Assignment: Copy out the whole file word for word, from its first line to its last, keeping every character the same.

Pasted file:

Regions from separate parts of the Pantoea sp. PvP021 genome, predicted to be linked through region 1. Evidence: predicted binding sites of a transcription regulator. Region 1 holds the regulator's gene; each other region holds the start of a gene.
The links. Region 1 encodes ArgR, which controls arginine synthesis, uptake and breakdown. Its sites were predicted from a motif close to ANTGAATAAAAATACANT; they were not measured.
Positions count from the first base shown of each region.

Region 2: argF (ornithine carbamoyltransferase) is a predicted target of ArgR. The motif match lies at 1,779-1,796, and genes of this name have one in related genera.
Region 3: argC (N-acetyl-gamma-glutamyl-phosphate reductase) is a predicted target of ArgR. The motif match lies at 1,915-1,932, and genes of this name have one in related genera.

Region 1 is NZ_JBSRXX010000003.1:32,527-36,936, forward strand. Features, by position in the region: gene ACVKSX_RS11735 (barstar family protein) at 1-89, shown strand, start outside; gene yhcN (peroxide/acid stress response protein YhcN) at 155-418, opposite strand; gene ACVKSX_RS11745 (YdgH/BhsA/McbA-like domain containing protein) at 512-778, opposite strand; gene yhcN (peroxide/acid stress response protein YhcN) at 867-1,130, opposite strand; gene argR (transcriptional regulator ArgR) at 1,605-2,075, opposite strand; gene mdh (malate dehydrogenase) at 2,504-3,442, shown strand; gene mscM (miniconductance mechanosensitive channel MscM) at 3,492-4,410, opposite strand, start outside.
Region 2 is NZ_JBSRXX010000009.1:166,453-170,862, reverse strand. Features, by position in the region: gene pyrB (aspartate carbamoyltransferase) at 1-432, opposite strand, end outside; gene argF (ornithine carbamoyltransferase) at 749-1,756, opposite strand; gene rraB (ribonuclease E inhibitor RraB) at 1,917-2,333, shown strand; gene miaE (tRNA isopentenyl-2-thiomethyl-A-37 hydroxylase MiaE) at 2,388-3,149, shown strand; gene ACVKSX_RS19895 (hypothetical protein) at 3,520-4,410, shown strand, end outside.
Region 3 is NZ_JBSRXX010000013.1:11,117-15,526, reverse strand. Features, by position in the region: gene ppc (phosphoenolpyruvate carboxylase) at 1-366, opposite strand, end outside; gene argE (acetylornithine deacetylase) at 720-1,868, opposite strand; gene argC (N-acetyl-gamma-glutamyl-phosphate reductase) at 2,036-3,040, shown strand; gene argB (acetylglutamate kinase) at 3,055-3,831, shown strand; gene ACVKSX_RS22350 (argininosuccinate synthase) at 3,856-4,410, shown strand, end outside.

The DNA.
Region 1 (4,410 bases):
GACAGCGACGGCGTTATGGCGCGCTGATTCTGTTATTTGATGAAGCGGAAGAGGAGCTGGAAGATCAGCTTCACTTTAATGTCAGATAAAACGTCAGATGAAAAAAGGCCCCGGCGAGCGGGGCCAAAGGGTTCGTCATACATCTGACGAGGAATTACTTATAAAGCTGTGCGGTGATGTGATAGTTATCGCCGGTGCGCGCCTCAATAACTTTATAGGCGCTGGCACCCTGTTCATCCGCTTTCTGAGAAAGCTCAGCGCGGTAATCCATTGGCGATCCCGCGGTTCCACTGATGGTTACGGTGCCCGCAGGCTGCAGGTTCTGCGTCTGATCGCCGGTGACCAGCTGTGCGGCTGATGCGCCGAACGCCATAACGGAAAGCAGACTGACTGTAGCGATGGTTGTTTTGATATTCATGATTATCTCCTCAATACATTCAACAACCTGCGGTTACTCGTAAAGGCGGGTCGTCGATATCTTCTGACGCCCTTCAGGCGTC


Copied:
Regions from separate parts of the Pantoea sp. PvP021 genome, predicted to be linked through region 1. Evidence: predicted binding sites of a transcription regulator. Region 1 holds the regulator's gene; each other region holds the start of a gene.
The links. Region 1 encodes ArgR, which controls arginine synthesis, uptake and breakdown. Its sites were predicted from a motif close to ANTGAATAAAAATACANT; they were not measured.
Positions count from the first base shown of each region.

Region 2: argF (ornithine carbamoyltransferase) is a predicted target of ArgR. The motif match lies at 1,779-1,796, and genes of this name have one in related genera.
Region 3: argC (N-acetyl-gamma-glutamyl-phosphate reductase) is a predicted target of ArgR. The motif match lies at 1,915-1,932, and genes of this name have one in related genera.

Region 1 is NZ_JBSRXX010000003.1:32,527-36,936, forward strand. Features, by position in the region: gene ACVKSX_RS11735 (barstar family protein) at 1-89, shown strand, start outside; gene yhcN (peroxide/acid stress response protein YhcN) at 155-418, opposite strand; gene ACVKSX_RS11745 (YdgH/BhsA/McbA-like domain containing protein) at 512-778, opposite strand; gene yhcN (peroxide/acid stress response protein YhcN) at 867-1,130, opposite strand; gene argR (transcriptional regulator ArgR) at 1,605-2,075, opposite strand; gene mdh (malate dehydrogenase) at 2,504-3,442, shown strand; gene mscM (miniconductance mechanosensitive channel MscM) at 3,492-4,410, opposite strand, start outside.
Region 2 is NZ_JBSRXX010000009.1:166,453-170,862, reverse strand. Features, by position in the region: gene pyrB (aspartate carbamoyltransferase) at 1-432, opposite strand, end outside; gene argF (ornithine carbamoyltransferase) at 749-1,756, opposite strand; gene rraB (ribonuclease E inhibitor RraB) at 1,917-2,333, shown strand; gene miaE (tRNA isopentenyl-2-thiomethyl-A-37 hydroxylase MiaE) at 2,388-3,149, shown strand; gene ACVKSX_RS19895 (hypothetical protein) at 3,520-4,410, shown strand, end outside.
Region 3 is NZ_JBSRXX010000013.1:11,117-15,526, reverse strand. Features, by position in the region: gene ppc (phosphoenolpyruvate carboxylase) at 1-366, opposite strand, end outside; gene argE (acetylornithine deacetylase) at 720-1,868, opposite strand; gene argC (N-acetyl-gamma-glutamyl-phosphate reductase) at 2,036-3,040, shown strand; gene argB (acetylglutamate kinase) at 3,055-3,831, shown strand; gene ACVKSX_RS22350 (argininosuccinate synthase) at 3,856-4,410, shown strand, end outside.

The DNA.
Region 1 (4,410 bases):
GACAGCGACGGCGTTATGGCGCGCTGATTCTGTTATTTGATGAAGCGGAAGAGGAGCTGGAAGATCAGCTTCACTTTAATGTCAGATAAAACGTCAGATGAAAAAAGGCCCCGGCGAGCGGGGCCAAAGGGTTCGTCATACATCTGACGAGGAATTACTTATAAAGCTGTGCGGTGATGTGATAGTTATCGCCGGTGCGCGCCTCAATAACTTTATAGGCGCTGGCACCCTGTTCATCCGCTTTCTGAGAAAGCTCAGCGCGGTAATCCATTGGCGATCCCGCGGTTCCACTGATGGTTACGGTGCCCGCAGGCTGCAGGTTCTGCGTCTGATCGCCGGTGACCAGCTGTGCGGCTGATGCGCCGAACGCCATAACGGAAAGCAGACTGACTGTAGCGATGGTTGTTTTGATATTCATGATTATCTCCTCAATACATTCAACAACCTGCGGTTACTCGTAAAGGCGGGTCGTCGATATCTTCTGACGCCCTTCAGGCGTC